CERAWeek: Shell CEO wraps it up

Some comments, Q&A with Van der Veer:
Van der Veer thinks Europe has essentially had a carbon tax for years in the form of duties on gasoline that have made fuels cost there much more costly than in the U.S. The net impact: car in Europe are as much at 40 percent more efficient.
Q: Your logic on remaining investment in down cycle is compelling but how do you deal with shareholder demands?
A: To explain long term how compelling energy investments are… the money we spend today we feel like it’s a better investment for shareholders than additional dividends today.
Q: Acquisitions?
A: If you look over the past year very few consolidations have happened. If you assume a certain oil or gas prices, you assume that for own operations or acquisitions. Have to monitor the balance, how do I spend my dollar the best way. If you go back in history when did consolidation happen? When they went down and were expected to stay down.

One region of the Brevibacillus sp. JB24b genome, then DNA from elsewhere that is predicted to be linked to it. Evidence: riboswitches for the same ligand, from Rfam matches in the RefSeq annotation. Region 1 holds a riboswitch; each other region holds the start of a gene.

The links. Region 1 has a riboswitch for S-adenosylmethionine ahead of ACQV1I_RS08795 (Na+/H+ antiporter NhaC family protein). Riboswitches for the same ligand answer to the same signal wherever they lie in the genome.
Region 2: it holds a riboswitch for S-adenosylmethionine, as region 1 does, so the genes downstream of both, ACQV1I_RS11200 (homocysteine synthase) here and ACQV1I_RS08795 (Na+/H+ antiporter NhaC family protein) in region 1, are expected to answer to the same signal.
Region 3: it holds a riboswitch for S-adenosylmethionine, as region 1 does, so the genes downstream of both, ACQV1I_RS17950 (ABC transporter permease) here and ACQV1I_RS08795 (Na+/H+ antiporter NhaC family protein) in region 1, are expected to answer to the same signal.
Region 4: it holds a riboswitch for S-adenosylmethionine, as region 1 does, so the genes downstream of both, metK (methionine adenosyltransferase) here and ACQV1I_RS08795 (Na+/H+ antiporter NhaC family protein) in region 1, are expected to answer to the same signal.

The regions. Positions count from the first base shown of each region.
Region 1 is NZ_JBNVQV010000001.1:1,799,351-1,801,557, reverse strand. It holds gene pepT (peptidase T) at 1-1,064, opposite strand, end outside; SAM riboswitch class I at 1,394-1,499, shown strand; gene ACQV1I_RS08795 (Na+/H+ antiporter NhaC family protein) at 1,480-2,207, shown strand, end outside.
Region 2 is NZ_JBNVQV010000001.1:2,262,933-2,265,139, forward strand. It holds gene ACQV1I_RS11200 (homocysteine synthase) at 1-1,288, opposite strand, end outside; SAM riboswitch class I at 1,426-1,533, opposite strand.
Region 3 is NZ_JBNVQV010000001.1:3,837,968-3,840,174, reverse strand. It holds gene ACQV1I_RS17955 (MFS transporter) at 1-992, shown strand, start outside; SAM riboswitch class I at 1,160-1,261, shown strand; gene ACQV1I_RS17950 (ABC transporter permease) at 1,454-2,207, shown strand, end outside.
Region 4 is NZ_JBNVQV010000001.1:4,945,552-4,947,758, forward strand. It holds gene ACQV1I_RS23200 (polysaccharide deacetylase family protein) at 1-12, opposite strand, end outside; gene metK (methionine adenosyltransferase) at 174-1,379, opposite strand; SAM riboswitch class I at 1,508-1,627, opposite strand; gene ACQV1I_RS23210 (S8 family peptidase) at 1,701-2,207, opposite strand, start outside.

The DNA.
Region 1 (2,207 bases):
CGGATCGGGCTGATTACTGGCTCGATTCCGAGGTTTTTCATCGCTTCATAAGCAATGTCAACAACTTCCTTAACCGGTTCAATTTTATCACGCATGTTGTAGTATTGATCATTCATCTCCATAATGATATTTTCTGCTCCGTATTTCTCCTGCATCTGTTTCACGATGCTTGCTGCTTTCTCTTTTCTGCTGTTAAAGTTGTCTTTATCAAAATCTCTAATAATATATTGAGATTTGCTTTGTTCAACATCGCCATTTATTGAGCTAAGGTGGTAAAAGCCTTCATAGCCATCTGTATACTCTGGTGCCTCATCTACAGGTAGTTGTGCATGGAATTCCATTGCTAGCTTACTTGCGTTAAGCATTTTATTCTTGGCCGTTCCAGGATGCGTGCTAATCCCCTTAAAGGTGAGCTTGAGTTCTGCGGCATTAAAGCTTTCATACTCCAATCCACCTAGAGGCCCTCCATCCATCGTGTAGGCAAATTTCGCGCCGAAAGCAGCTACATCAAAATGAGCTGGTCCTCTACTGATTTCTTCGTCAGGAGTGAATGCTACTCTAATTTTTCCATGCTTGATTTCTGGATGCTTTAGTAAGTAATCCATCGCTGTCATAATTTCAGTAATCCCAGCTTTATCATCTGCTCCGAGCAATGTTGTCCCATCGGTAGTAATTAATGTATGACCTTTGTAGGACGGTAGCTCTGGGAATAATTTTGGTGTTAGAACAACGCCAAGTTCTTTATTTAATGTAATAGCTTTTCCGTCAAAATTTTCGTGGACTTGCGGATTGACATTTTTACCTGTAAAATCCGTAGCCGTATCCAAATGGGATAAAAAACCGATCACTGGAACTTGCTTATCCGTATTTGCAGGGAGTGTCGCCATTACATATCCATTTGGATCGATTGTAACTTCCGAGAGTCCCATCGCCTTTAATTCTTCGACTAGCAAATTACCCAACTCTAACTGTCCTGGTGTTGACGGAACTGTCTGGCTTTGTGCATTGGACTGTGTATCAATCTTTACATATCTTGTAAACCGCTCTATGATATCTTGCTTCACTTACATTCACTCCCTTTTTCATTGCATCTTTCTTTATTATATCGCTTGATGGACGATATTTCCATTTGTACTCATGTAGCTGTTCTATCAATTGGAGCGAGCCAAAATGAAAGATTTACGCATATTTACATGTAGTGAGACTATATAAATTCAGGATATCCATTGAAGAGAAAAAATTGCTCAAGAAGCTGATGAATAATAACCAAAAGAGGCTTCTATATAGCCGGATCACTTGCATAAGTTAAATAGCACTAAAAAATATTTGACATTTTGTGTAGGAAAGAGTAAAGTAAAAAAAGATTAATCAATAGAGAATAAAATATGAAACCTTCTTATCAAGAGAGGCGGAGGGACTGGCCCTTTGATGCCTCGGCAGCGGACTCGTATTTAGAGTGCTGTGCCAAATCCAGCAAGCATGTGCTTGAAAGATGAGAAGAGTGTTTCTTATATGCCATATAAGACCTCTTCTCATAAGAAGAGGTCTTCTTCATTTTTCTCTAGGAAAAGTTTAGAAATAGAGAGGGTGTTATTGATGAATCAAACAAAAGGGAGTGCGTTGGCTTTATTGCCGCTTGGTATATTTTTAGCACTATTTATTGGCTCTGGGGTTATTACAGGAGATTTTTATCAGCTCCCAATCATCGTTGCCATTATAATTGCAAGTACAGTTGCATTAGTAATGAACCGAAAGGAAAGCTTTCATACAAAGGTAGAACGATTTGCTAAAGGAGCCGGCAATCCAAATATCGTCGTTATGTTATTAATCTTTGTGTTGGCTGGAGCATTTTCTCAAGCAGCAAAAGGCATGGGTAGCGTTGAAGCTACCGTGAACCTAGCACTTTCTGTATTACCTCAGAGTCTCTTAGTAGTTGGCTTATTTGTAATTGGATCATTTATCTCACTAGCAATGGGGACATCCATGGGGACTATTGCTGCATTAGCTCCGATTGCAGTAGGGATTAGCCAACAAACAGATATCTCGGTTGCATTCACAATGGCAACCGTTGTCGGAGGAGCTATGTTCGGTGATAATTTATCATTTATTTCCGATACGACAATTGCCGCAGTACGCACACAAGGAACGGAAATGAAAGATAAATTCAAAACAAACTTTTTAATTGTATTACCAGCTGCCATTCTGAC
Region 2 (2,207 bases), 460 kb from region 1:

“I personally believe the long term demand will be there and the challenge is to make it to the other side of the valley.”
Q: When you look back on $147 oil, how do you explain it?
A:[paraphrase] I don’t know how many conferences I went to where when I left I didn’t see any lorries lined up outside of refineries, I didn’t see any ships lined up waiting to pick up oil, … so all the time the fundamentals of our industry were very normal. Two years ago saw many investors going into oil futures. The psychology of lack of spare capacity [and the reaction to small events was hard to explain]… but to blame the financial markets that they were speculating was the key driver, Shell’s experience doesn’t find that. So I leave that to whomever writes “The Prize” No. 2, he said, referring to Yergin’s award-winning book.